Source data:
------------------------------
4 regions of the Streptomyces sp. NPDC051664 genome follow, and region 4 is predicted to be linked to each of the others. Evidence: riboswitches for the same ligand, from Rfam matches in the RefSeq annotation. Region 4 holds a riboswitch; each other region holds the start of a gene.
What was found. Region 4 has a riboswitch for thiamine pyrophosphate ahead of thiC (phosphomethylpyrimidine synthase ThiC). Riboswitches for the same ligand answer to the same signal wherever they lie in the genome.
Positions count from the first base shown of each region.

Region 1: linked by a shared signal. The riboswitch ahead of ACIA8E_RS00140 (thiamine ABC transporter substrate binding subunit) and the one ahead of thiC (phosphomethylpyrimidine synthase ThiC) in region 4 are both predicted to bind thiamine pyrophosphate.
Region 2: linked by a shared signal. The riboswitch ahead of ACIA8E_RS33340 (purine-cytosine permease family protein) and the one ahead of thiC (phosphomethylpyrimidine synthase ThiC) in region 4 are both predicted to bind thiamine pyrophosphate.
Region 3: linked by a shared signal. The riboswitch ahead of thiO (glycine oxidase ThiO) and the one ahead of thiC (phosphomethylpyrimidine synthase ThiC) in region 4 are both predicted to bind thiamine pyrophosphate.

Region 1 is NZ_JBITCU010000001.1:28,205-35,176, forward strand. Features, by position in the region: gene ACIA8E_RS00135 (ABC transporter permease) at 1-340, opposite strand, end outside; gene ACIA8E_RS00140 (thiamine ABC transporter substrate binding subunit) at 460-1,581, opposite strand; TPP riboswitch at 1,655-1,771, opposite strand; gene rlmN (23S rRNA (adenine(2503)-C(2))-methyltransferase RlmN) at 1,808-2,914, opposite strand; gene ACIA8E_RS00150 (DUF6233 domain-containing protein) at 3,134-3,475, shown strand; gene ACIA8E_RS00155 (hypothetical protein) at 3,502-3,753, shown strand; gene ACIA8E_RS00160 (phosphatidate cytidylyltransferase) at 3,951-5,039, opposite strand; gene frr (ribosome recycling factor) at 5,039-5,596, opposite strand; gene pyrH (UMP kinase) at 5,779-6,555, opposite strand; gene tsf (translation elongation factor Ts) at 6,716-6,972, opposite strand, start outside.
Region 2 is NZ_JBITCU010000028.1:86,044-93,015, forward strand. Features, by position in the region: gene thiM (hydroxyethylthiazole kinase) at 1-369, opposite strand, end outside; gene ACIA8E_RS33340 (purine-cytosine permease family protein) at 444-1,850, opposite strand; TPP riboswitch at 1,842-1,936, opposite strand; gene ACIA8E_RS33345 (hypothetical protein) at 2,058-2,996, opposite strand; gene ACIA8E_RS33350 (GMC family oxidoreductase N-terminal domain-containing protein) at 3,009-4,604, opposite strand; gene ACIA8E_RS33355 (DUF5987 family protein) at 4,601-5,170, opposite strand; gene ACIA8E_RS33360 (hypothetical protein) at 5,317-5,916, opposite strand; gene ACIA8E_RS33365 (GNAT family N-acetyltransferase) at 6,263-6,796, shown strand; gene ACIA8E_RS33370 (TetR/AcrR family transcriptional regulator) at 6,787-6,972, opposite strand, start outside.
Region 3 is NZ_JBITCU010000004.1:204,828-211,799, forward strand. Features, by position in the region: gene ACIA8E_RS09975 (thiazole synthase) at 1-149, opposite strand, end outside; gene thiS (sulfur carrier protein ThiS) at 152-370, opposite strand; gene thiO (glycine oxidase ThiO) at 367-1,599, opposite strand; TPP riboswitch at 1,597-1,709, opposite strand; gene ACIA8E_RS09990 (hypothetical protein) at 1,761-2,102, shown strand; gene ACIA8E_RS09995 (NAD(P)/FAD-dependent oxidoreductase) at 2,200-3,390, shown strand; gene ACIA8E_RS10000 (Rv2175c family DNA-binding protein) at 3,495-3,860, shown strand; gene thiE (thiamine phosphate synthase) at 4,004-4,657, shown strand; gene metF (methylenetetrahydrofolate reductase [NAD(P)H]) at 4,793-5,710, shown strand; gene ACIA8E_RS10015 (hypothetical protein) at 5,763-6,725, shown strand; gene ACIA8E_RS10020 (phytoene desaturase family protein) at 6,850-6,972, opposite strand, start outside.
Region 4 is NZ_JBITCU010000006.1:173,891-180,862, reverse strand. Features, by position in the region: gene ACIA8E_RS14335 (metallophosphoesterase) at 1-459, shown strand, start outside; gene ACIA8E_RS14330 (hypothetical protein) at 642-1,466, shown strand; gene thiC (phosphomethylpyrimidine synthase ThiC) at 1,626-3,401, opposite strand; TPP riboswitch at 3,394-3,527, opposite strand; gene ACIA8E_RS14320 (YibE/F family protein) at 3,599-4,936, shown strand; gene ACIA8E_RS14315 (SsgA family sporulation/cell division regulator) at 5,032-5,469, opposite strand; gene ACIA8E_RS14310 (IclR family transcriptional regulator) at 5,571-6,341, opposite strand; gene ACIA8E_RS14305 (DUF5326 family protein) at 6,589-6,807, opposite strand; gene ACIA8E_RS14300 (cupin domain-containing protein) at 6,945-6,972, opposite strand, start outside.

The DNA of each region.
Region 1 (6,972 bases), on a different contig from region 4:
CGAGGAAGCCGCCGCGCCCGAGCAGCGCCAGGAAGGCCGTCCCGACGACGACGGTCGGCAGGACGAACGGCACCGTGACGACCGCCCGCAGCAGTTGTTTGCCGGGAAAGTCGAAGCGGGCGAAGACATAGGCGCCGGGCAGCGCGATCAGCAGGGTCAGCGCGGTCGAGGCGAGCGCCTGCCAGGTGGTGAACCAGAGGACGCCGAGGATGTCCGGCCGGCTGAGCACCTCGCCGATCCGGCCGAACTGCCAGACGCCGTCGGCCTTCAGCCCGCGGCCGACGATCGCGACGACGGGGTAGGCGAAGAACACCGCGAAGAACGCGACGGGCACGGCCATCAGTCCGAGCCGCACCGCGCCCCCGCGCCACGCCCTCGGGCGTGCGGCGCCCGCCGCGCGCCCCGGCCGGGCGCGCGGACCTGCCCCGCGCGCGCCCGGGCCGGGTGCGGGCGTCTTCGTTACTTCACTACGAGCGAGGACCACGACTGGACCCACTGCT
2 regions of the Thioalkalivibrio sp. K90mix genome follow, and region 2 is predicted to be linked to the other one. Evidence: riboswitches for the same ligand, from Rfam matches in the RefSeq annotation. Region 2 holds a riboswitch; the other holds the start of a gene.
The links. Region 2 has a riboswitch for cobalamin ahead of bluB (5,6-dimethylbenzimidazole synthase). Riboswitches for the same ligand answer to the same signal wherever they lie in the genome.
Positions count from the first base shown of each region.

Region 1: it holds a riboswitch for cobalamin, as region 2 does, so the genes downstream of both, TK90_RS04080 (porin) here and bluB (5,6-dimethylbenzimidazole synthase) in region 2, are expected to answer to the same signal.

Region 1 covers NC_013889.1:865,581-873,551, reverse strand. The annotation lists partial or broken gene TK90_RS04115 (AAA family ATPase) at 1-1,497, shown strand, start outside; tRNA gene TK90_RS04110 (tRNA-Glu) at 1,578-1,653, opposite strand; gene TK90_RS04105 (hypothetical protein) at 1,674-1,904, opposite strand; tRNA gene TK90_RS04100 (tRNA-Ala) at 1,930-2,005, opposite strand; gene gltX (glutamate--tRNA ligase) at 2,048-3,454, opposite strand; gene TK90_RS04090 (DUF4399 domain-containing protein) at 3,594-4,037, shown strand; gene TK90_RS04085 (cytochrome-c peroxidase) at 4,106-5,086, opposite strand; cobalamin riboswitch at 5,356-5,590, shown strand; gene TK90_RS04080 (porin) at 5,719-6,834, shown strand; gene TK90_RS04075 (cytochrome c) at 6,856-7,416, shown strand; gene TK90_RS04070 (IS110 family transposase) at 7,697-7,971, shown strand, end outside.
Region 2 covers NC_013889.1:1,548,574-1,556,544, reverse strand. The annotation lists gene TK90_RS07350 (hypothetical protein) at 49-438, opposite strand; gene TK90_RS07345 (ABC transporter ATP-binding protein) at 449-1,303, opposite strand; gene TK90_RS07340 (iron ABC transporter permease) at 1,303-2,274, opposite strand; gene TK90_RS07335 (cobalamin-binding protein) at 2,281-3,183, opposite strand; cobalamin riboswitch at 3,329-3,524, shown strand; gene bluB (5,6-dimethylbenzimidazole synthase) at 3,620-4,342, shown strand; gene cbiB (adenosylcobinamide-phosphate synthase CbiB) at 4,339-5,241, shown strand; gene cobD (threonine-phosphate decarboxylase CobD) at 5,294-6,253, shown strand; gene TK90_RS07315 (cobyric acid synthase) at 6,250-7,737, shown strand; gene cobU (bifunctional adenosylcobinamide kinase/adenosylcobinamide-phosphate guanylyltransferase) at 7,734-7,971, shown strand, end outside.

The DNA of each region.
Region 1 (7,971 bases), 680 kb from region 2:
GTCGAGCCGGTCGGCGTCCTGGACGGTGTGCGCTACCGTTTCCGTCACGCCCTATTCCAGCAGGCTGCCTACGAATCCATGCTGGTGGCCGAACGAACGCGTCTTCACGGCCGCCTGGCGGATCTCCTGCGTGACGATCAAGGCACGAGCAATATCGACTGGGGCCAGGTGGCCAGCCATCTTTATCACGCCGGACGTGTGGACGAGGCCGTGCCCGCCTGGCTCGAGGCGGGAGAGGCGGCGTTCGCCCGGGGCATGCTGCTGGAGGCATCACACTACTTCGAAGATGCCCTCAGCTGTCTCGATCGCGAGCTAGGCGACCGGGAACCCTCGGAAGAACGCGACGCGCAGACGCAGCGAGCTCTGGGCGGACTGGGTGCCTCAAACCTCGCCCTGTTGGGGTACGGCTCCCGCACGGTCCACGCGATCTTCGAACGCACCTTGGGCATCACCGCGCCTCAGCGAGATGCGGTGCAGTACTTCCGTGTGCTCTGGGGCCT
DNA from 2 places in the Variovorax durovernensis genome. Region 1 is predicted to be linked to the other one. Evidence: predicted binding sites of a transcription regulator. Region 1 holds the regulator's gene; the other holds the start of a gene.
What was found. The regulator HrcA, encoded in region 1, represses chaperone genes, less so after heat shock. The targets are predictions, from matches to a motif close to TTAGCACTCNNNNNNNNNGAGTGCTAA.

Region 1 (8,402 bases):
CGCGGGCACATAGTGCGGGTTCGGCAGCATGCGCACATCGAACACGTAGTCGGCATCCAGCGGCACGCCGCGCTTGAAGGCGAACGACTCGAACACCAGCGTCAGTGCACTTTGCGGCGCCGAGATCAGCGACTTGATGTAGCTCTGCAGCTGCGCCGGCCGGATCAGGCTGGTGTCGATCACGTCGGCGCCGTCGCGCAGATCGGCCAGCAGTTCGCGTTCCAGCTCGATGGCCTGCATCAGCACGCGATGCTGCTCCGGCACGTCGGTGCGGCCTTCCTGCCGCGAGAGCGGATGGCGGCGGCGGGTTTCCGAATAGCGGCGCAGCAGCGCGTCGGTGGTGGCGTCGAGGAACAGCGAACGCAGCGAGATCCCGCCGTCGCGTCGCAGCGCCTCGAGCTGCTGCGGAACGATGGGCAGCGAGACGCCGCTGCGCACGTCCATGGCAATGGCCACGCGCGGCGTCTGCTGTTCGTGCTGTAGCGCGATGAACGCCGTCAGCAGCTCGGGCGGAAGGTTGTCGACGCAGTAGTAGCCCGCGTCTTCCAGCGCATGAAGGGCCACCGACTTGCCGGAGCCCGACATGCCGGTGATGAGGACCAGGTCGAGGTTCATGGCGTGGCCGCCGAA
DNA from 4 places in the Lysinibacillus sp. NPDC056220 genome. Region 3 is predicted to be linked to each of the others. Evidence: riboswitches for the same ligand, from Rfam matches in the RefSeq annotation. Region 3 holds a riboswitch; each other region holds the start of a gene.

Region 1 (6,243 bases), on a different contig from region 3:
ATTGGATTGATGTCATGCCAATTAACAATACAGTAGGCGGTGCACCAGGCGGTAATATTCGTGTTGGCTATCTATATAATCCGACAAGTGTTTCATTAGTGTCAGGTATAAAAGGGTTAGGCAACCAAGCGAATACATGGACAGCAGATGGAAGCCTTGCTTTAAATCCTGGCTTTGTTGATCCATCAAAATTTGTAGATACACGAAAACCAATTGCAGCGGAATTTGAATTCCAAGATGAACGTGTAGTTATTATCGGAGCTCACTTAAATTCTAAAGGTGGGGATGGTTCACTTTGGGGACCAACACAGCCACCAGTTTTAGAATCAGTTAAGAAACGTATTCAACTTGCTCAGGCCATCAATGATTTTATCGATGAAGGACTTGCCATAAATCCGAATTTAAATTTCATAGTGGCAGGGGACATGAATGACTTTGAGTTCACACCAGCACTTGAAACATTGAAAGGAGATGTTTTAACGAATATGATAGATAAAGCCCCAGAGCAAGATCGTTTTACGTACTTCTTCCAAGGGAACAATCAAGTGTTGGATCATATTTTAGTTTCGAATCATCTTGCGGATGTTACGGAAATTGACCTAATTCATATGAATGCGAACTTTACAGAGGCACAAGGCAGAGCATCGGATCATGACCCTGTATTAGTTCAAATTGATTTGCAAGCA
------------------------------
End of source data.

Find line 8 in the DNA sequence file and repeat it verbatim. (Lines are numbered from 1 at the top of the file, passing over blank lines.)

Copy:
Region 2 is NZ_JBITCU010000028.1:86,044-93,015, forward strand. Features, by position in the region: gene thiM (hydroxyethylthiazole kinase) at 1-369, opposite strand, end outside; gene ACIA8E_RS33340 (purine-cytosine permease family protein) at 444-1,850, opposite strand; TPP riboswitch at 1,842-1,936, opposite strand; gene ACIA8E_RS33345 (hypothetical protein) at 2,058-2,996, opposite strand; gene ACIA8E_RS33350 (GMC family oxidoreductase N-terminal domain-containing protein) at 3,009-4,604, opposite strand; gene ACIA8E_RS33355 (DUF5987 family protein) at 4,601-5,170, opposite strand; gene ACIA8E_RS33360 (hypothetical protein) at 5,317-5,916, opposite strand; gene ACIA8E_RS33365 (GNAT family N-acetyltransferase) at 6,263-6,796, shown strand; gene ACIA8E_RS33370 (TetR/AcrR family transcriptional regulator) at 6,787-6,972, opposite strand, start outside.